Butt Out? Give & Take Helps in Dealing with Smoke

 In the ongoing effort to limit the non-smoking public's exposure to secondhand  cigarette smoke, municipal governments across the country are coming up with  increasingly strict bans on smoking in public places—even on public streets and in parks in some communities. Perhaps not  surprisingly, more and more condominium associations are following suit.  

 Fourteen New York City residential buildings are slated to be the first  recipients of the American Cancer Society’s Healthy High-Rises certification. The program recognizes multi-unit  residential buildings that have enacted policies banning smoking from anywhere  inside the building—including individual apartment units. The 14 participating buildings include  more than 2,700 units and nearly 5,000 total residents. The buildings will be  given a highly visible Healthy High-Rise decal for display indicating that the  residence is smoke-free.  

 “I manage a building that has implemented a smoking ban,” says Georgia Lombardo-Barton, president of Barton Management, LLC in New York  City. “In the case of the building that I manage, it was the condo board’s idea and they didn’t get a lot of resistance from the residents. The residents voted over 70  percent in favor of the smoking ban.”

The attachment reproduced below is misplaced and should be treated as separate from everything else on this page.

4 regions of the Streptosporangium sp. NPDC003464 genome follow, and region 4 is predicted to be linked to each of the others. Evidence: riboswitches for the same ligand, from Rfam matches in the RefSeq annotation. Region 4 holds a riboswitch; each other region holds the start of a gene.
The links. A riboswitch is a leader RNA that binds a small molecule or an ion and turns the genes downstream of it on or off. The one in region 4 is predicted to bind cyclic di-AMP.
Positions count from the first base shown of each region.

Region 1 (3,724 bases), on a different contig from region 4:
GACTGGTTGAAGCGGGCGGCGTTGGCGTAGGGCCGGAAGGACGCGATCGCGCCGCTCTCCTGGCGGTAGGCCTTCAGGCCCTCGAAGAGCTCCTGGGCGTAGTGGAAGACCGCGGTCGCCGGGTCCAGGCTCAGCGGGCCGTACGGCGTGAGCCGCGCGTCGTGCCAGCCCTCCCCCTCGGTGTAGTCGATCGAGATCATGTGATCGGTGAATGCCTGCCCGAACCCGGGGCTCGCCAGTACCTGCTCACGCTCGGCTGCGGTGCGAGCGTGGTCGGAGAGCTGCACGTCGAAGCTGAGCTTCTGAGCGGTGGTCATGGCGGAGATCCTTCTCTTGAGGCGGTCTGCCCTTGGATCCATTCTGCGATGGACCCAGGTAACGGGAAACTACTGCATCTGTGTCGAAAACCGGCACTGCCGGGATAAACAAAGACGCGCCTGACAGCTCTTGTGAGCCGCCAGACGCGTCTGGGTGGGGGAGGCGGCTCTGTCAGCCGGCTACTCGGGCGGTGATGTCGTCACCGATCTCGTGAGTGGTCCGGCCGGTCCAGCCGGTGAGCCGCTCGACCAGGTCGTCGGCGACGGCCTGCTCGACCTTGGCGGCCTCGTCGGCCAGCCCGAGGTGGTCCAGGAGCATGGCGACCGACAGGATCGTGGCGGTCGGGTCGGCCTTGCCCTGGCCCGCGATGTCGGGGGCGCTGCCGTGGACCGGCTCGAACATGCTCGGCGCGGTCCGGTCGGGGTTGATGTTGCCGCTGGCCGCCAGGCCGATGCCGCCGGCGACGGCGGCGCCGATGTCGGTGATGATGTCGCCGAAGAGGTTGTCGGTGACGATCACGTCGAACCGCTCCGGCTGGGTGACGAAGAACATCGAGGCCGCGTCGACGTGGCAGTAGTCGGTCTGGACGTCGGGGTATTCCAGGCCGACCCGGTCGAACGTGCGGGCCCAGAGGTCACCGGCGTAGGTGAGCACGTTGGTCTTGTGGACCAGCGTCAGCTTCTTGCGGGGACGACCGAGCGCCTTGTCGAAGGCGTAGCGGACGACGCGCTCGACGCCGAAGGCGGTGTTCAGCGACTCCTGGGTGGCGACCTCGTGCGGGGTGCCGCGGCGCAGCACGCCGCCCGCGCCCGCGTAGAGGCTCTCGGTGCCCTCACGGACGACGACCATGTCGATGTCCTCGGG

As recently as this past May, the 29-story, 647-unit Zeckendorf Towers in Union  Square became the largest smoke-free condominium in New York City when it  banned smoking in both residential units and public areas.  

 “It was an effort that started three years ago as a result of various complaints  from neighbors being involuntarily affected by secondhand smoke,” says Maria Pico, borough manager of the Manhattan Smoke-Free Partnership, a  health advocacy group that supports the efforts of buildings adopting  smoke-free policies. “The board reached out to us for guidance on how to turn the building into a  smoke-free environment. So we partnered with them and provided them  information, primarily education. It took three years—it’s a process, especially with a building this large, but in the end over 85  percent of the residents voted to go smoke-free. Smoke-free housing is a  growing national trend and we congratulate the board and management company on  this landmark move.”  


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